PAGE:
means they now have a tax-efficient, positive real return on offer for the first time in a while. This is not a bad place to start an investment conversation.

As ever, the more exciting asset classes have more potential upside, and greater risk. Equity markets can, and will, be volatile at times. But companies are not in bad shape at all. A look at major UK and US indices tells us that relative to historical averages, profitability levels are high, and debt ratios are low. Earnings momentum is pretty strong. With almost all large US companies having now reported, 82% have posted better than expected numbers. It’s normal for there to be more good results than bad, but that percentage is higher than the 10 year average. The size of the positive surprise is also, on average, larger than normal. Analysts are relatively upbeat about earnings growth next year too. Forecasts are for around 4.5% in the UK, and more like 11% in the US.

Factor in the prospect of some interest rate cuts and a far less demanding valuation backdrop than in recent years, 2024 could be a good year.

However, there are tripwires. Any companies missing targets are being very harshly treated, and have been sold off by more than usual. This is perhaps because the market is skittish about the macro, and sees potential for the situation to get worse before it gets better. That’s reasonable when we still haven’t felt the full force of the interest rate hikes yet. They generally take around 12-24 months to come into effect.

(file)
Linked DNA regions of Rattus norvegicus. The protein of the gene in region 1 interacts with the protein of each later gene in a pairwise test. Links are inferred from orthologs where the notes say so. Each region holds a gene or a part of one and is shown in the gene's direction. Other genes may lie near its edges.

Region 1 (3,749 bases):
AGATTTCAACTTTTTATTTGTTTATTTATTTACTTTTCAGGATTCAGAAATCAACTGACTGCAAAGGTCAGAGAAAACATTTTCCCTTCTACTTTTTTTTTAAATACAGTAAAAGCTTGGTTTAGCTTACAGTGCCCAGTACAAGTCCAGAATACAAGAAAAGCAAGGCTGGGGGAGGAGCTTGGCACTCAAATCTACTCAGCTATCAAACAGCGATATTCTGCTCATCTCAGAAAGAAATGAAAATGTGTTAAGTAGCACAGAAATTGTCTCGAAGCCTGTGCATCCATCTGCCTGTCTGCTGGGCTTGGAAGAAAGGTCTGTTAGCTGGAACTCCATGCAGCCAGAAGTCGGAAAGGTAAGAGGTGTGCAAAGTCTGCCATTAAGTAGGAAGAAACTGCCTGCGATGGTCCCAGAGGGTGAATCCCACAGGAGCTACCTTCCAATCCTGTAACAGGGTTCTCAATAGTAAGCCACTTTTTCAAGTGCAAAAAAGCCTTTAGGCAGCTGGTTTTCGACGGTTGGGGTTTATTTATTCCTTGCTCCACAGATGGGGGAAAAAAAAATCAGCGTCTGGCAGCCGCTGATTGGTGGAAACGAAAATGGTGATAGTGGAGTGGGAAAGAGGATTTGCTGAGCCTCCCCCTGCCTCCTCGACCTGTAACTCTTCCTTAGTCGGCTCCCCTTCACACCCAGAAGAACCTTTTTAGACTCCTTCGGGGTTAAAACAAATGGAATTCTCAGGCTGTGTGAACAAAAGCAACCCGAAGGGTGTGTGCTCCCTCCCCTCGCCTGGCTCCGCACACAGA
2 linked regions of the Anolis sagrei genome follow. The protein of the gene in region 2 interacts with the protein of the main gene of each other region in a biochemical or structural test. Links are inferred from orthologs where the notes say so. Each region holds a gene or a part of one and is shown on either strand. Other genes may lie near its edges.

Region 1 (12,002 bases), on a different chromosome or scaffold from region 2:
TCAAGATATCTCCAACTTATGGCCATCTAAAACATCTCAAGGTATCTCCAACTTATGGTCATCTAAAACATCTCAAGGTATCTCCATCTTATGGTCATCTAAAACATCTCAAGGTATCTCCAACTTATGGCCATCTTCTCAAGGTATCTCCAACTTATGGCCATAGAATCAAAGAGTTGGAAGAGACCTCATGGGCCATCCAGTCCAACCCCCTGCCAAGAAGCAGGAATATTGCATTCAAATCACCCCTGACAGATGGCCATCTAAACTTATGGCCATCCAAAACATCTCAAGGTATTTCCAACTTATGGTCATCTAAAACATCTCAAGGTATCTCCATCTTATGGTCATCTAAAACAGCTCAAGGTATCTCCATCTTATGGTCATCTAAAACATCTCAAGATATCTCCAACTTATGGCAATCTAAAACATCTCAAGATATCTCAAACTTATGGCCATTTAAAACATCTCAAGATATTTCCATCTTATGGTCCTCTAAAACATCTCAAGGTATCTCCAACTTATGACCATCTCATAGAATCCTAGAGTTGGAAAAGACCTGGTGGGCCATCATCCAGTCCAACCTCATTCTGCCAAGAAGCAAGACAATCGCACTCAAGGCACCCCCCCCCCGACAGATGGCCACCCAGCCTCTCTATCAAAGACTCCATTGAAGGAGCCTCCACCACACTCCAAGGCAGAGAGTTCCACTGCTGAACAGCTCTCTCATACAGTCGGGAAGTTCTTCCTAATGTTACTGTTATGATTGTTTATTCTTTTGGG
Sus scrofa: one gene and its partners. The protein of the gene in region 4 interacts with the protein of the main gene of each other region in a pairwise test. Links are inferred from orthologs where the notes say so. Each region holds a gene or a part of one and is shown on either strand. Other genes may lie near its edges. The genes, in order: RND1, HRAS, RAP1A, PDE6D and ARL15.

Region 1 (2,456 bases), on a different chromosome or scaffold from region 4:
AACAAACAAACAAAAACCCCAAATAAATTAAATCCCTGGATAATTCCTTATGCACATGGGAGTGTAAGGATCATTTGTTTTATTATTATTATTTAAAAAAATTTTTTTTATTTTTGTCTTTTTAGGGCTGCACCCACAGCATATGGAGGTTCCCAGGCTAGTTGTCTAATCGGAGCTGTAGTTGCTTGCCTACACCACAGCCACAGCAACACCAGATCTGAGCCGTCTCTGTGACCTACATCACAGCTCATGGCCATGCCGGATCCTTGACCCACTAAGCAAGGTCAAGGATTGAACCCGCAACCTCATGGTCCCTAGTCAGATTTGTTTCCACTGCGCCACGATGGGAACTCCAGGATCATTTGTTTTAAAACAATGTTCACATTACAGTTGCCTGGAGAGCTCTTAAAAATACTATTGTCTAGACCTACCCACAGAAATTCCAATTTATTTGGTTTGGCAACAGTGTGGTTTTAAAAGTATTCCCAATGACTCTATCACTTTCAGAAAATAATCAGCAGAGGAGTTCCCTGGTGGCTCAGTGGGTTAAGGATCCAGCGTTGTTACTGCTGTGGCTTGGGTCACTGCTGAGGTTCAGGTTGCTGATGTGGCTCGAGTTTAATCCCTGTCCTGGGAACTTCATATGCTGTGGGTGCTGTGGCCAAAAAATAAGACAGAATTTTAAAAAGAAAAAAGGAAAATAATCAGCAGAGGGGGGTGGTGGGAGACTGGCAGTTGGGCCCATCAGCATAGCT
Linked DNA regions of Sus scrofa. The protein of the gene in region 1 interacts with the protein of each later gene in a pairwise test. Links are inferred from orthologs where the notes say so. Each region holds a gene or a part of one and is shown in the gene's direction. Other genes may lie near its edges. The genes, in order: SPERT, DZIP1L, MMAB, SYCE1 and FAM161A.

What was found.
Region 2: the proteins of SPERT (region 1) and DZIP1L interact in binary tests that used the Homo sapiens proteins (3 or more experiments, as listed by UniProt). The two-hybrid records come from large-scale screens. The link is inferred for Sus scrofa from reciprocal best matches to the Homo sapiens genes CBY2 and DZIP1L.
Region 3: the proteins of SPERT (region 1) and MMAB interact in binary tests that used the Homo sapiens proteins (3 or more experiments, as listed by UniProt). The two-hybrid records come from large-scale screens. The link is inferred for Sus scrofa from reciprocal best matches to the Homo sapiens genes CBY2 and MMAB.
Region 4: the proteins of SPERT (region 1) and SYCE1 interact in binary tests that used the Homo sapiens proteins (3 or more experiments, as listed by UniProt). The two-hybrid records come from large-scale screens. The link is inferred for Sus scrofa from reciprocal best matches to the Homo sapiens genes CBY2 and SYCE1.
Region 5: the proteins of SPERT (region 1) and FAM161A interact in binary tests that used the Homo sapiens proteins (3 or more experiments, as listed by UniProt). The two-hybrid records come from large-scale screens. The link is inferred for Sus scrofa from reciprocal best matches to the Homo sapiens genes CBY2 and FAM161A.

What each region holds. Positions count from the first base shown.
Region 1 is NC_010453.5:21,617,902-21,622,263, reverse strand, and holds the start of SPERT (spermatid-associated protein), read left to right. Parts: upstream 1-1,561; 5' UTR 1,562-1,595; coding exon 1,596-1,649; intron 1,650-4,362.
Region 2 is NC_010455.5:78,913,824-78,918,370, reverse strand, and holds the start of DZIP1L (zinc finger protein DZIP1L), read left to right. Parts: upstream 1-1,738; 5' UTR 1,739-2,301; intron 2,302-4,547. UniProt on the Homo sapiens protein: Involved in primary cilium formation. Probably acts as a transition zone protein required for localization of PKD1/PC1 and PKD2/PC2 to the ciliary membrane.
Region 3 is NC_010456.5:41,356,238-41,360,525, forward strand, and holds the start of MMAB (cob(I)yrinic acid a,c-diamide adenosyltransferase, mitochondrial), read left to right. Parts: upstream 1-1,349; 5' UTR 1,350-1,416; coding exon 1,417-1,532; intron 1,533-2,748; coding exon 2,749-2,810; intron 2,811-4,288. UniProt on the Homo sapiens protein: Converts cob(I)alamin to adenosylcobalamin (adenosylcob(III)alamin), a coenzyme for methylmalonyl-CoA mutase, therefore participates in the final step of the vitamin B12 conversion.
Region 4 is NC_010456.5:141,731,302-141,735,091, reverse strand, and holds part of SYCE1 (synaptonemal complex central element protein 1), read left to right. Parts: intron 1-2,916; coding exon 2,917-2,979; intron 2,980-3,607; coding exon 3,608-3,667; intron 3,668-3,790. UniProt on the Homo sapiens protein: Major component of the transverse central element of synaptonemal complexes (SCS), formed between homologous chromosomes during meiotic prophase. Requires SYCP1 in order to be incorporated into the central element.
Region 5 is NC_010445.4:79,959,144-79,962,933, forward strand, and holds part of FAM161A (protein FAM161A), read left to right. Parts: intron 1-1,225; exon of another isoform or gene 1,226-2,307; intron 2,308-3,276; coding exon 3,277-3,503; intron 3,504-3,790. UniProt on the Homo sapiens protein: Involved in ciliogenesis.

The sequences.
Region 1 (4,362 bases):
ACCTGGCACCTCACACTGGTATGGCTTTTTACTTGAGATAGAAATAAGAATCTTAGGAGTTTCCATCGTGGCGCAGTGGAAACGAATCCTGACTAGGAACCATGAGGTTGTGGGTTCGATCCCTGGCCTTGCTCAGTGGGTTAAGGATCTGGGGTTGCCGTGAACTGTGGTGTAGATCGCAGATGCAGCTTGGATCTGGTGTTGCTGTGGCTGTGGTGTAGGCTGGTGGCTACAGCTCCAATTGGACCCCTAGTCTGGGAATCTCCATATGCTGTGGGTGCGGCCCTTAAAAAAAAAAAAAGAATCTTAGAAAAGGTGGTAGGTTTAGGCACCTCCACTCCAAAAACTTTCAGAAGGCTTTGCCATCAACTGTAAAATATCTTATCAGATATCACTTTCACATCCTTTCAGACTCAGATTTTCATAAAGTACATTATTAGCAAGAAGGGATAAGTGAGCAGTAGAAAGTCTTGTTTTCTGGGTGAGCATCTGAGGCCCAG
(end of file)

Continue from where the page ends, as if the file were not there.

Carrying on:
My overall perspective is, as usual, unchanged. I believe equity markets will create value over the long term. I wouldn’t do this job if I didn’t. But given the challenges of predicting the short term ups and downs, now more than ever, it’s best to stick with high quality, resilient companies.

George Salmon – Senior Investment Analyst

All charts and data sourced from FactSet

Hawksmoor Investment Management Limited is authorised and regulated by the Financial Conduct Authority ( with its registered office at 2nd Floor Stratus House, Emperor Way, Exeter Business Park, Exeter, Devon EX1 3QS. This document does not constitute an offer or invitation to any person in respect of the securities or funds described, nor should its content be interpreted as investment or tax advice for which you should consult your independent financial adviser and or accountant. The information and opinions it contains have been compiled or arrived at from sources believed to be reliable at the time and are given in good faith, but no representation is made as to their accuracy, completeness or correctness. The editorial content is the personal opinion of George Salmon, Senior Investment Analyst. Other opinions expressed in this document, whether in general or both on the performance of individual securities and in a wider economic context, represent the views of Hawksmoor at the time of preparation and may be subject to change. Past performance is not a guide to future performance. The value of an investment and any income from it can fall as well as rise as a result of market and currency fluctuations. You may not get back the amount you originally invested. Currency exchange rates may affect the value of investments.

Newsletter sign up

Sign up here to receive our news, research items or market updates.

Sign up now


Back to Top